In the current Internet architecture, nodes are identified by IP addresses depending on the actual topological position of the nodes. Therefore IP addresses are simultaneously describing both the location in the network (Locator function) and the identity of a particular node (Identifier function). This semantically overloaded nature of IP addresses causes problems. The most prominent among them is mobility management: when the node changes its attachment point to the network (and thus its IP address), active sessions (which are mostly connected to the TCP/IP numbers) are interrupted. Obviously users want seamless handovers with continuous connections and sessions, so engineers must find an answer here. One of the promising solutions is called Host Identity Protocol (HIP). HIP introduces a new layer between the network layer (IP) and the transport layer. The new HIP layer uses dedicated, cryptographic identifiers (called Host Identity), which represents the identifier role in the sessions: transport protocols rely on these HIs, not the IP addresses. Thus, IP addresses remain only geographical locators; they purely identify the location of the nodes and no longer take care of the identification. With HIP, mobility and even multihoming is not a problem any more: nodes can simply change their IP addresses without loosing active connections. The authors of this simulation framework believe that based on the above mentioned paradigm and capabilities HIP can be applied for a plenty of interesting purposes and it can provide nice solutions in different areas. This is the reason why the development of a complete Host Identity Protocol simulator framework and the extensive validation of the developed protocol and its existing and emerging extensions are needed.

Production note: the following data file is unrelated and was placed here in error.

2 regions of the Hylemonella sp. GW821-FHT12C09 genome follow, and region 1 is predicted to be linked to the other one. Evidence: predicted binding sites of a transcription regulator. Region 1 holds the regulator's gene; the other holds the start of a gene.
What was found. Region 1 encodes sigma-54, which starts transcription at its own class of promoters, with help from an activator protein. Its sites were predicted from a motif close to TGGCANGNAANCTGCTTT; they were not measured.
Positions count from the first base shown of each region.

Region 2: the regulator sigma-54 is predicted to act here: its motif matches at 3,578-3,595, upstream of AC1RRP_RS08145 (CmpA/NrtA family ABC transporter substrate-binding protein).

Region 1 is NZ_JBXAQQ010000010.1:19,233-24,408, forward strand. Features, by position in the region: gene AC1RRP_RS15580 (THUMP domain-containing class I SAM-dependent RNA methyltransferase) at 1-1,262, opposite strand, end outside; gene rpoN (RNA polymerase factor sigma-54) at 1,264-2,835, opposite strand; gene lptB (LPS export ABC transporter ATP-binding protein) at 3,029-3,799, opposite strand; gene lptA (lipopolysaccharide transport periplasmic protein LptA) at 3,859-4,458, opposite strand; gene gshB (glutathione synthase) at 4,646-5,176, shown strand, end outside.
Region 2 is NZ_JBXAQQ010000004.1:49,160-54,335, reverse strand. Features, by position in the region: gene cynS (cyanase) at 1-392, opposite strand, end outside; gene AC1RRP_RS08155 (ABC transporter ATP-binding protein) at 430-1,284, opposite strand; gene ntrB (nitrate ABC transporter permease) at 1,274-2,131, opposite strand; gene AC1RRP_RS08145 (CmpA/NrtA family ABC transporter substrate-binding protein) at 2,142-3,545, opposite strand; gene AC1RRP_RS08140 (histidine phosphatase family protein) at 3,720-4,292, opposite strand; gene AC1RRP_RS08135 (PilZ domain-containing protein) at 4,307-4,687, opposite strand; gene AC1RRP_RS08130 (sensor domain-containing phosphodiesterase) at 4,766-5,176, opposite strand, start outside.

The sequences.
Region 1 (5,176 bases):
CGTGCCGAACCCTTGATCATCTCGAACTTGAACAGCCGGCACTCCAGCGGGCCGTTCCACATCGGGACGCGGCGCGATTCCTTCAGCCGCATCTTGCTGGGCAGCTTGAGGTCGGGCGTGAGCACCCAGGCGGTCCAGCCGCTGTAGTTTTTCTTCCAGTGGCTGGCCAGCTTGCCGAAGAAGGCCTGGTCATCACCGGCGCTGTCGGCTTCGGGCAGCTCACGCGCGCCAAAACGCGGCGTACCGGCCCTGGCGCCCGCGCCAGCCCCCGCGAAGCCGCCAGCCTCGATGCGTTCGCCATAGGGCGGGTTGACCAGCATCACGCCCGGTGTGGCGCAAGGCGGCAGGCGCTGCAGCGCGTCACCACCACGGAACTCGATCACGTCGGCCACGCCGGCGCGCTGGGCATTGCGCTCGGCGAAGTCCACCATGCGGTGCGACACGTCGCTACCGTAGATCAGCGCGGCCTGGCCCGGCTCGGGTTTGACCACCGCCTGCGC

As mentioned in the introduction, HIP aims to separate the different roles of IP addresses. While IP continues to act as pure locator, HIP introduces a new, globally unique namespace (the Host Identity namespace), which is a pool of identity representations called Host Identifiers (HIs). These namespace elements are of cryptographic names used to identify nodes. Every HIP node has at least one HI and implements the functions required to handle the new namespace. The scope of the protocol includes the modifications and new methods that integrate the concepts of HIP into the existing Internet architecture. These functions form a new protocol layer, which resides between the transport and network layer. HIP separates application and transport layer connections from IP addresses thus enabling effective application of communication security techniques and mobility management [RFC 4423 ]. HIs could be of any globally unique namespace but during the protocol design they were decided to be cryptographic names, namely asymmetric key pairs. This enables the integration of strong security features such as authentication, confidentiality, integrity and protection against certain kind of Denial-of-Service (DoS) and Man-in-the-Middle (MitM) attacks and some other security threats. However, HIs are rarely used in HIP protocol packets. Instead a 128 bit long representation called the Host Identity Tag (HIT) is applied in HIP control messages. The HIT is created by taking a one-way hash on the HI. For local means and to enable IPv4 compatibility it is necessary to also have 32 bit representations of His; these are the Local Scope Identifiers (LSI). HIP related information is passed by HIP headers, which have a form of a standard IPv6 extension header. A HIP association can be established between two nodes (i.e. an Initiator and a Responder) by a four way end-to-end security handshake called the Base Exchange (BE) (see Figure 1).